Read 2 Kings 15, Nahum 1, and Proverbs 25:15-28.
This devotional is about Proverbs 25:15-28.
In my life, I’ve had positions of leadership and positions where I was following a leader. Being a good leader is hard but, at times, being a good follower can be hard, too. Being a good follower is the subject of this devotional.
It is helpful to understand that the main leader sees things differently than everyone else. The main leader is accountable for the whole situation–the things he knows and doesn’t know that are happening, the decisions he makes and that he doesn’t make, and the results of all of it.
So, the main leader is accountable for more than anyone and everyone else. Consequently, the main leader can often be slower to make decisions. A wise leader needs to consider what the outcome might be of any decision. He also needs to think about the cost of the decision. Every decision has a cost. It may cost money or future opportunity. It might cost in terms of people questioning or complaining. A decision might lead to people leaving the church or becoming less active, or, in the business world, customers may take their business elsewhere.
Until you are the main leader, you rarely think about the costs of a decision. Until you are the main leader, you will tend to underestimate how much a decision might cost. This can make it frustrating to be a follower of the main leader.
Different kinds of people can be described as “influential followers.” An assistant pastor can be an influential follower; so can an elder, a deacon, or a respected church member. In other contexts, a staff member or vice-president or highly skilled worker can be an influential follower. So can a customer who buys a lot. When you are an influential follower, you see things that the main leader might not see or might not want to see. You see things that need improving and have ideas about how to improve them. You see opportunities that the main leader might not see or appreciate.
I know from being in this situation what it is like to see an opportunity that the main leader doesn’t see or doesn’t think is important. I know how frustrating it is to know that you’re right about something but get very little interest from your main leader. It is easy to get so frustrated that you become obnoxious to the main leader or to leave in order to become the main leader or find another main leader to follow.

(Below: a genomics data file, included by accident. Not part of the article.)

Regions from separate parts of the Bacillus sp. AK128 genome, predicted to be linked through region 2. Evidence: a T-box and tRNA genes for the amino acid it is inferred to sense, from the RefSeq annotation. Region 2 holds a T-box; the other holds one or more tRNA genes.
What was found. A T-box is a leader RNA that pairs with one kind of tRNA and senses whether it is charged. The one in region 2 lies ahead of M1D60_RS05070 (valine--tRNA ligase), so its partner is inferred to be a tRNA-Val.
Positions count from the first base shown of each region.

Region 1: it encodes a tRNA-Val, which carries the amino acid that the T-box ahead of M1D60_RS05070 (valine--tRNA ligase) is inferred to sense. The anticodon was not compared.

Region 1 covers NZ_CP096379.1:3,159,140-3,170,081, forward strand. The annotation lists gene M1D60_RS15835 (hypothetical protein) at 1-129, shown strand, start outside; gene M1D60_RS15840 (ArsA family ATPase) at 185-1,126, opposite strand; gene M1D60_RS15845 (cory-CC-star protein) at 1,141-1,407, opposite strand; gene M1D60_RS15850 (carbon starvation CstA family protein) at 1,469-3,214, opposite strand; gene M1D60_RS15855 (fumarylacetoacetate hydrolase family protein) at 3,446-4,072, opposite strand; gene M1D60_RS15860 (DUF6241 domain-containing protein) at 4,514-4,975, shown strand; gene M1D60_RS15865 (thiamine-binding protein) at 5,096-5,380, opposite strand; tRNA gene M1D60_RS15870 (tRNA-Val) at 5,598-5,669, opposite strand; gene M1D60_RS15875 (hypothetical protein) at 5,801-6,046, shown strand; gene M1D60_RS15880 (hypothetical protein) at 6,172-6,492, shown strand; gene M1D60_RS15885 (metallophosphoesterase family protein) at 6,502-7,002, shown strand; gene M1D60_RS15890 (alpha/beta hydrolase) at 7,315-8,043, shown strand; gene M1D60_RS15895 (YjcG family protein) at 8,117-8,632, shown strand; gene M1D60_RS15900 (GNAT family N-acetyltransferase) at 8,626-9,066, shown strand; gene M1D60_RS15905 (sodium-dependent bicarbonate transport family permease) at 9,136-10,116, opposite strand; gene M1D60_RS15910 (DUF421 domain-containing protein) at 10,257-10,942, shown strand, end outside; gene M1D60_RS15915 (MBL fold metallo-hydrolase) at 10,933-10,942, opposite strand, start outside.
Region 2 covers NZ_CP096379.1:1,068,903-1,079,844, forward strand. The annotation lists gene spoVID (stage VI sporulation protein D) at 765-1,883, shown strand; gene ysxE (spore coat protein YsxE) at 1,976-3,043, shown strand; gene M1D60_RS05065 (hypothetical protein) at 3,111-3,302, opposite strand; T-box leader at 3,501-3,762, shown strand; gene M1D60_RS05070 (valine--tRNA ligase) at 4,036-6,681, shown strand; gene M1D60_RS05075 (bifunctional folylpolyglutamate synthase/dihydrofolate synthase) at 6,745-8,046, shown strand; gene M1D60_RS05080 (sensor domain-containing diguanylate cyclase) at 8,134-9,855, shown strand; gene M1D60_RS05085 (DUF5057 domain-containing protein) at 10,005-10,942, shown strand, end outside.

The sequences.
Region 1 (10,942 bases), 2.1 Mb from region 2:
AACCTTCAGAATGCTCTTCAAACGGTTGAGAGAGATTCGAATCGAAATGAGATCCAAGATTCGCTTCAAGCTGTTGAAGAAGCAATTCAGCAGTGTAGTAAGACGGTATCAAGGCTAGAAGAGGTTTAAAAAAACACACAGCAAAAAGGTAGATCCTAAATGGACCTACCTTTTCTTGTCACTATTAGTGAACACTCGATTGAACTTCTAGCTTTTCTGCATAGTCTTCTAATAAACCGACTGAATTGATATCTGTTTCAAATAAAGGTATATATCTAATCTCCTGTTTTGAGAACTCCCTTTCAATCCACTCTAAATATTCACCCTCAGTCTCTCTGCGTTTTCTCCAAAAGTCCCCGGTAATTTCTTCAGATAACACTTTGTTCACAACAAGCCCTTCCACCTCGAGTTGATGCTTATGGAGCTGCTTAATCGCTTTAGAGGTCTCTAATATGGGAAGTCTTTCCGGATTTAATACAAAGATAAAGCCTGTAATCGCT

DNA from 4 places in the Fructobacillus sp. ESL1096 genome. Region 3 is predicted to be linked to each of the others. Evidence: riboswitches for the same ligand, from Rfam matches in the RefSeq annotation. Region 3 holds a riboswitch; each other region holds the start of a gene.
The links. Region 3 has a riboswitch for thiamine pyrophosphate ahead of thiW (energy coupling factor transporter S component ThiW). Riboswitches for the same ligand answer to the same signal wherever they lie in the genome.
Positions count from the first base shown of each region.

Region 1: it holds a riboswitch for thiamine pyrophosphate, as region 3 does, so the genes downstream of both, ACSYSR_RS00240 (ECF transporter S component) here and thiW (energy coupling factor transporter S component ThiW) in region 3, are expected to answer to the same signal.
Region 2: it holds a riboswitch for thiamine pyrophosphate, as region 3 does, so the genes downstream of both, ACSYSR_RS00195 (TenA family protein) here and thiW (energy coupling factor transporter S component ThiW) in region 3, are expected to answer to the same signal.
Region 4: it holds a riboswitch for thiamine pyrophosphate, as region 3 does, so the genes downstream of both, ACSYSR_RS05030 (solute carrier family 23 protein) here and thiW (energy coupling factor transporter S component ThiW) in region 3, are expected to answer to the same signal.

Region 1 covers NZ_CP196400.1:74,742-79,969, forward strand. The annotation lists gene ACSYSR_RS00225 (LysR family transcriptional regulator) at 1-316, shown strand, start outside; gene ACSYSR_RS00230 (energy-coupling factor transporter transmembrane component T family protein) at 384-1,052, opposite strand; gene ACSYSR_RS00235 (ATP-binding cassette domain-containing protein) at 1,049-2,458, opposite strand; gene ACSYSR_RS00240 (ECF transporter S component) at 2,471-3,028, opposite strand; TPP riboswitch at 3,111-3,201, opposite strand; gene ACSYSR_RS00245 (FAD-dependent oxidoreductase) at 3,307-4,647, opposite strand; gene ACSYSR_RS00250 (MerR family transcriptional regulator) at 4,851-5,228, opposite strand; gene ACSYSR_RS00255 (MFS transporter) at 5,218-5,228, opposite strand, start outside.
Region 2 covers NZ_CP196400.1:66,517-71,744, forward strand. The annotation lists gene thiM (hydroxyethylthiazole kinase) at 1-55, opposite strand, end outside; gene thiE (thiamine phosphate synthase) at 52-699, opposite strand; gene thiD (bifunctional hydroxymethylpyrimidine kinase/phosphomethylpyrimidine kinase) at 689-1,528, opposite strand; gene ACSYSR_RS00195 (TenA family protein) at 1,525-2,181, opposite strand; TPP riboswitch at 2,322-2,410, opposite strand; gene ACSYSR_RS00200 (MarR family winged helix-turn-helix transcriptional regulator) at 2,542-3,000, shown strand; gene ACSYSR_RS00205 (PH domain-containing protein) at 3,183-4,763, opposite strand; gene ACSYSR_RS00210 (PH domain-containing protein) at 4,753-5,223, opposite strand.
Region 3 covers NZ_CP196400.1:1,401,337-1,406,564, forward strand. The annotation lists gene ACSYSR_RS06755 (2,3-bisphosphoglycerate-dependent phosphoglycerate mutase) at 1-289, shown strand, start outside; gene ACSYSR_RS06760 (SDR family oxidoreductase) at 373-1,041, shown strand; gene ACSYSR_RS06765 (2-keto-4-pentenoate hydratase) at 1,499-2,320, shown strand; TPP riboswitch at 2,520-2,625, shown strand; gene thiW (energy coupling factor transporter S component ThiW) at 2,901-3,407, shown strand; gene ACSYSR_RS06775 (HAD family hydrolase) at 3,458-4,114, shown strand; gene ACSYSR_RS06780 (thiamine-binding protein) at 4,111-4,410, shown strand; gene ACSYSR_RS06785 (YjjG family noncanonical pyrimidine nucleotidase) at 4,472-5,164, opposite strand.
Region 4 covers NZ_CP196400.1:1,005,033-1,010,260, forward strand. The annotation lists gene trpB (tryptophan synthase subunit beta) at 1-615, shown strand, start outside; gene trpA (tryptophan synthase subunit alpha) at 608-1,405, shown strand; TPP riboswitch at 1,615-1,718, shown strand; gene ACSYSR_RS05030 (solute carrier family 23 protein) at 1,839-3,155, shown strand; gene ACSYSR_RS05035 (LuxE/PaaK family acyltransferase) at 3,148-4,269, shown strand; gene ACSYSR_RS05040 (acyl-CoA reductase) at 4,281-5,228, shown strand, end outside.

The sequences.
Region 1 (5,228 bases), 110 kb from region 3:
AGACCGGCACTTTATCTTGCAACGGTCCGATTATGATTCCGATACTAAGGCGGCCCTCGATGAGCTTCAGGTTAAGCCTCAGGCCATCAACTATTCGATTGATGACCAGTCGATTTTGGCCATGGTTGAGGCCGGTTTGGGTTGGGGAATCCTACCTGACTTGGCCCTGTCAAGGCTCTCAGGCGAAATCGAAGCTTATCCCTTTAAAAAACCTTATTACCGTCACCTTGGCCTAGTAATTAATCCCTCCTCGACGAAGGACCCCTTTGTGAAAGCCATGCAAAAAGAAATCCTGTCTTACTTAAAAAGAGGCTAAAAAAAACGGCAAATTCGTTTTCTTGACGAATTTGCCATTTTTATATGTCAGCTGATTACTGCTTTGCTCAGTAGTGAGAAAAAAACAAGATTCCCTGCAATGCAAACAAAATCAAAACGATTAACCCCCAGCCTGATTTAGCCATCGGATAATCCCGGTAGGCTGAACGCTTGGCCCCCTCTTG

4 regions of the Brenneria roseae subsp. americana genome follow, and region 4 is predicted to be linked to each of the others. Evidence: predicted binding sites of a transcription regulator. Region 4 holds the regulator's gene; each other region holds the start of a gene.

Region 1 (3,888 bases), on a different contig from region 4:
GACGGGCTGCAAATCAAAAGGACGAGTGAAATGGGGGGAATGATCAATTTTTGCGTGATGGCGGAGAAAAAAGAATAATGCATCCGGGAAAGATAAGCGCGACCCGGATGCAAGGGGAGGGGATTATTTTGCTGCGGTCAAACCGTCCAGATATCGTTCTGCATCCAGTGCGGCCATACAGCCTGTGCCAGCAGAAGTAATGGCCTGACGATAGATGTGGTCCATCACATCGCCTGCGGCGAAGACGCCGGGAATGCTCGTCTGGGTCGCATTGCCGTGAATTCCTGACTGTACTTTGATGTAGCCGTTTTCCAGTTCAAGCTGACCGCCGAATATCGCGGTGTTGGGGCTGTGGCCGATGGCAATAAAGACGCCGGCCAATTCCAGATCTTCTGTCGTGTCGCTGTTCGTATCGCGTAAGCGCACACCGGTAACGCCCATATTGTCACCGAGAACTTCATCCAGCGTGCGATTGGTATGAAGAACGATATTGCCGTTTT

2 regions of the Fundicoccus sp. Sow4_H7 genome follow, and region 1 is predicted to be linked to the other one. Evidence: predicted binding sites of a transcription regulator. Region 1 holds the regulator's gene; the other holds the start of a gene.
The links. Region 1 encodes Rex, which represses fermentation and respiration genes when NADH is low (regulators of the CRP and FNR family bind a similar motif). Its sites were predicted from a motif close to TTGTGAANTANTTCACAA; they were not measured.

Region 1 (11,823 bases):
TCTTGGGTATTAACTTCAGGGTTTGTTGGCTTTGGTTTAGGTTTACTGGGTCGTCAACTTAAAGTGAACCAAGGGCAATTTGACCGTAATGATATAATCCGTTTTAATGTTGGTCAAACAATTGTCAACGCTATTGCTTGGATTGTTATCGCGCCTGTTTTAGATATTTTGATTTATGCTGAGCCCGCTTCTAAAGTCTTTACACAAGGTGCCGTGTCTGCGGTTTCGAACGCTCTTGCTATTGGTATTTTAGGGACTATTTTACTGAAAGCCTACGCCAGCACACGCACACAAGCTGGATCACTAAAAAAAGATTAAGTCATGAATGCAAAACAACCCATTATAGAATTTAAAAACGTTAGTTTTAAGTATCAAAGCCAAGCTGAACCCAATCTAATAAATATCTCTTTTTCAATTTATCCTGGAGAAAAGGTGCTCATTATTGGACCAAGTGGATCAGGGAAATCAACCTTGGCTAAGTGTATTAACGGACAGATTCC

So what do you do if you are an influential follower but you haven’t been able to persuade the main leader to take your advice or suggestion? You patiently keep proposing the idea to the main leader. As we read today in Proverbs 25:15, “Through patience a ruler can be persuaded, and a gentle tongue can break a bone.” Leaders often make mistakes by not listening to others with good ideas, but followers often make the mistake of impatience when proposing new ideas. This proverb counsels us not to give up or leave or get mad when the main leader doesn’t listen. It counsels us to be patient and learn how to gently but persistently persuade those who lead you.
Do you have a leader that is frustrating you? A parent, a husband, a boss, or some other kind of leader? Please understand that the burden of leadership in these roles is heavy. You can’t appreciate how hard it is until you’ve done it. So be patient but don’t give up trying to influence the leaders above you. Be gentle but persistent, like a stream that slowly shapes and smooths the rock it flows over. You can persuade those who lead you, but you need to approach that persuasion the right way. This proverb gives excellent advice for how to do that.